On the road with Gartner week one


Week one of the Serena App Vision Tour has ended successfully. Three cities, Los Angeles, New York and Atlanta and three more in two weeks’ time, Milan, Paris and London. Tom Murphy, industry analyst, has been speaking about Gartner’s view of application development over the next 3 to 5 years. I have been speaking about Orchestrated App Delivery as the best approach: being a process-centric way of thinking about development. And, in addition we have had local customers telling their stories to round out the day. So far we have had Wells Fargo, Western Southern Life and BBVA Compass.

Driving End-to-End Efficiency – Tom Murphy, Gartner

The Gartner presentation is very interesting. According to Tom’s and his ALM team’s research application development is at a cusp. The old ways of doing things are starting to creak because the demands placed on IT by the business are requiring more and more accountability, stakeholder involvement and transparency. IT needs to deliver more, faster, to more platforms, with greater accuracy, using leading edge technologies and with brand new tools and methods. The more complex the problem, the more sophisticated our technology infrastructure, the more we try to use the latest and greatest in order to gain competitive advantage. And the more we introduce risk and uncertainty.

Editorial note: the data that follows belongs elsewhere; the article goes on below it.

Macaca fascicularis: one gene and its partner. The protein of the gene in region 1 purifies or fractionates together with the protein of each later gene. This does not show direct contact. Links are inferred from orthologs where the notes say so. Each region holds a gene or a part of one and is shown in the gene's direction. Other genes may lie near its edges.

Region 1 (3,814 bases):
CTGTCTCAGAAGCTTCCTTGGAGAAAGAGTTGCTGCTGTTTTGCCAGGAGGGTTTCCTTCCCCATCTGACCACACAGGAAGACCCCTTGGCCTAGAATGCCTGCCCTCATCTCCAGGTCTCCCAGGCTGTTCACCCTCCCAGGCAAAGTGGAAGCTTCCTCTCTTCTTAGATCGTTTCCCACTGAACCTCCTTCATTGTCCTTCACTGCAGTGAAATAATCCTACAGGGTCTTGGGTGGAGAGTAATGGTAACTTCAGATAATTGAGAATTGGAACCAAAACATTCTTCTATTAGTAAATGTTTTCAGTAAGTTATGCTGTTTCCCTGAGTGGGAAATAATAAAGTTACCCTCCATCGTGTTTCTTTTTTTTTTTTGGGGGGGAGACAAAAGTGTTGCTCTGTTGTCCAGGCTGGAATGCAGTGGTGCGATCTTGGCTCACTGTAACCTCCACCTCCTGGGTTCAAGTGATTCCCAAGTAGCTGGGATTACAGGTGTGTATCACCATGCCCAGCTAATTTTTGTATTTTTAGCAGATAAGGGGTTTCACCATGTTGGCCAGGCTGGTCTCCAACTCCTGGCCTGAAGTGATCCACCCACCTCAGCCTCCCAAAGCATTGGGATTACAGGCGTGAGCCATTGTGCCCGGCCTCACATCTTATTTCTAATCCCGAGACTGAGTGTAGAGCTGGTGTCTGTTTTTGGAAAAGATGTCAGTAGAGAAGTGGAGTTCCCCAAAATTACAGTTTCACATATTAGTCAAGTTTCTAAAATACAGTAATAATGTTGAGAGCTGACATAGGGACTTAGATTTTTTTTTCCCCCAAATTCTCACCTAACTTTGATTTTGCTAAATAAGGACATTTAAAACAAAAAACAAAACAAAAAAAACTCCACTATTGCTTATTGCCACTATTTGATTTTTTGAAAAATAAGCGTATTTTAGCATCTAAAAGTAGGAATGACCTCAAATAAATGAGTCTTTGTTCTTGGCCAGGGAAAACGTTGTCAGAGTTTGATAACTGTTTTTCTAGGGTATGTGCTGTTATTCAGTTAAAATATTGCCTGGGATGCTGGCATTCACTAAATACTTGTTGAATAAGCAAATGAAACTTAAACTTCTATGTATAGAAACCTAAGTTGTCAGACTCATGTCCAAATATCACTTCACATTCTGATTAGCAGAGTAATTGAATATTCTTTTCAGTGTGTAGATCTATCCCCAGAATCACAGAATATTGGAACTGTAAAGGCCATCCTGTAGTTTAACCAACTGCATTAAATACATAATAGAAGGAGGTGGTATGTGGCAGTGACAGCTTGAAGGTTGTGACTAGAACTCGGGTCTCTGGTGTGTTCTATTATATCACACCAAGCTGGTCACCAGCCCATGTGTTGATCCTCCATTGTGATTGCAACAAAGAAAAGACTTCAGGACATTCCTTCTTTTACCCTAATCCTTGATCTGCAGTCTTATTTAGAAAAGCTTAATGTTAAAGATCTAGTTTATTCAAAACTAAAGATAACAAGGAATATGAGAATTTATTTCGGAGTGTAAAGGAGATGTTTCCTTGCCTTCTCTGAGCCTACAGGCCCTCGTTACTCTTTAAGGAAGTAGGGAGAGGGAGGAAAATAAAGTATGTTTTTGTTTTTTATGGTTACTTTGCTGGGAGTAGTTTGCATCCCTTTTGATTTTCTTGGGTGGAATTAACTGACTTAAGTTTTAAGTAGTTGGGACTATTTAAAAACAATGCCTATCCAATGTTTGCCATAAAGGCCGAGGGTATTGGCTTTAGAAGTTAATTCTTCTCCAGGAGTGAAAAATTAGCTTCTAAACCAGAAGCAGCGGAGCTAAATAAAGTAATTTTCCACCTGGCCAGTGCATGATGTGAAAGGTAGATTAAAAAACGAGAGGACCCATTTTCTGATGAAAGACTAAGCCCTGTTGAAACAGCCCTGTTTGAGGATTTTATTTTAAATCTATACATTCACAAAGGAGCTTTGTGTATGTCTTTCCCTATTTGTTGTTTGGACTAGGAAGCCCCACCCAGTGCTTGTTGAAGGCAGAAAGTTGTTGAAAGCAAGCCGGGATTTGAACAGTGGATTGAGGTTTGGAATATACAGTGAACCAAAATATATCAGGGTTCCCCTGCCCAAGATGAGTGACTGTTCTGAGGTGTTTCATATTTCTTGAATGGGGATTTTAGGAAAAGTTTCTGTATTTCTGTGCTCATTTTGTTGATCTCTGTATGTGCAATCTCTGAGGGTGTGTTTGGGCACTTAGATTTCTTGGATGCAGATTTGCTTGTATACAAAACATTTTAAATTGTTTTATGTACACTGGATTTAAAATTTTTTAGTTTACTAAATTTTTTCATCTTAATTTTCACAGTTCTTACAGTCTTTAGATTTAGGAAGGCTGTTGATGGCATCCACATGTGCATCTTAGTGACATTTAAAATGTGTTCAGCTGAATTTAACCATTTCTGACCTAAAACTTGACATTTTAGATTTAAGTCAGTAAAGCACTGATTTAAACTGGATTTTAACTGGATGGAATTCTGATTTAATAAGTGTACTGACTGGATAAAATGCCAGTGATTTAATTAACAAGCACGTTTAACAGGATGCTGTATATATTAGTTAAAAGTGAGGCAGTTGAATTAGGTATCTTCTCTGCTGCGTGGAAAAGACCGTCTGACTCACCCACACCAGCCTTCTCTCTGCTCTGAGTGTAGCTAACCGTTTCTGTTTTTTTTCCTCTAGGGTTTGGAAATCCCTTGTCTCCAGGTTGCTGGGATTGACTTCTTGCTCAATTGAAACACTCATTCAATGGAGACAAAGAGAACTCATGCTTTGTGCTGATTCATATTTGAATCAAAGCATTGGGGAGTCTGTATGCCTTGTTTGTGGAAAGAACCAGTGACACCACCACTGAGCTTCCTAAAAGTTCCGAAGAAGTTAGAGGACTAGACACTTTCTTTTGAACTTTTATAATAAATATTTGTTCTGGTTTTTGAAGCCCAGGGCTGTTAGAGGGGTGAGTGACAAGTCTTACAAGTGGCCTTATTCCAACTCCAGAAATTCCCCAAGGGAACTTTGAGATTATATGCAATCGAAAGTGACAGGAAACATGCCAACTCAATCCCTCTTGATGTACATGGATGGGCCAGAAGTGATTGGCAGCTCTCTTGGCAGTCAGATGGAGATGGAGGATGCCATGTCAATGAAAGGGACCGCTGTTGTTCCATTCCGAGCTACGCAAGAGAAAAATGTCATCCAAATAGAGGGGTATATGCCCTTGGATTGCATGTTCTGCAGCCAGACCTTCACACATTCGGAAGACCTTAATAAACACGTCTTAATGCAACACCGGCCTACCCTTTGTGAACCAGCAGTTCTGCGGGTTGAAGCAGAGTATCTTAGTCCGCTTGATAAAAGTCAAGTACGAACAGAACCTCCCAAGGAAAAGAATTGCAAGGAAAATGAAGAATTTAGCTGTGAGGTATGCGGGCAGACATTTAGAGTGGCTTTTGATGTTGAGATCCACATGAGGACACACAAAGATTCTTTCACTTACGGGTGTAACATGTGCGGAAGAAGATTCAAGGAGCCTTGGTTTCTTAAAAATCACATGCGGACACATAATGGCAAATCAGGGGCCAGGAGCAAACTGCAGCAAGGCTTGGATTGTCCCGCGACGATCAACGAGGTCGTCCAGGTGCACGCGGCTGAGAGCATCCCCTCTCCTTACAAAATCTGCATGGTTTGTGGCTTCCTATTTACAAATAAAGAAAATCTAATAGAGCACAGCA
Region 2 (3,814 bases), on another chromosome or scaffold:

There is an estimated half a trillion dollar backlog of projects that are not been attended to and this will rise to one trillion dollars by 2015.

The good news is that the cures for development ills are well known. The main areas of focus amongst the Gartner clients seems to be addressing defect detection, increasing project cycle time and tracking activity with metrics.

Finding defects sooner is critical. It is estimated that the cost of finding and fixing a single defect in the requirements phase is about $14. But this rises to $14,000 if the defect makes it into production. Requirements must be a special focus for businesses as defects that make it into production are 3 times more likely to come from bad requirements than coding defects.

Increasing the cycle time for projects is driving much of the adoption of Agile methodologies, especially Scrum. With smaller batch sizes to projects the incremental change and therefore the incremental risk is much less. Features are delivered more frequently and the business starts to see their requirements sooner. Often Pareto’s law applies and for just 20% of the effort 80% of the given functionality can be delivered. Indeed Gartner are seeing as much as a 30% improvement in time-to-market as a direct result of adopting Agile methods in the enterprise.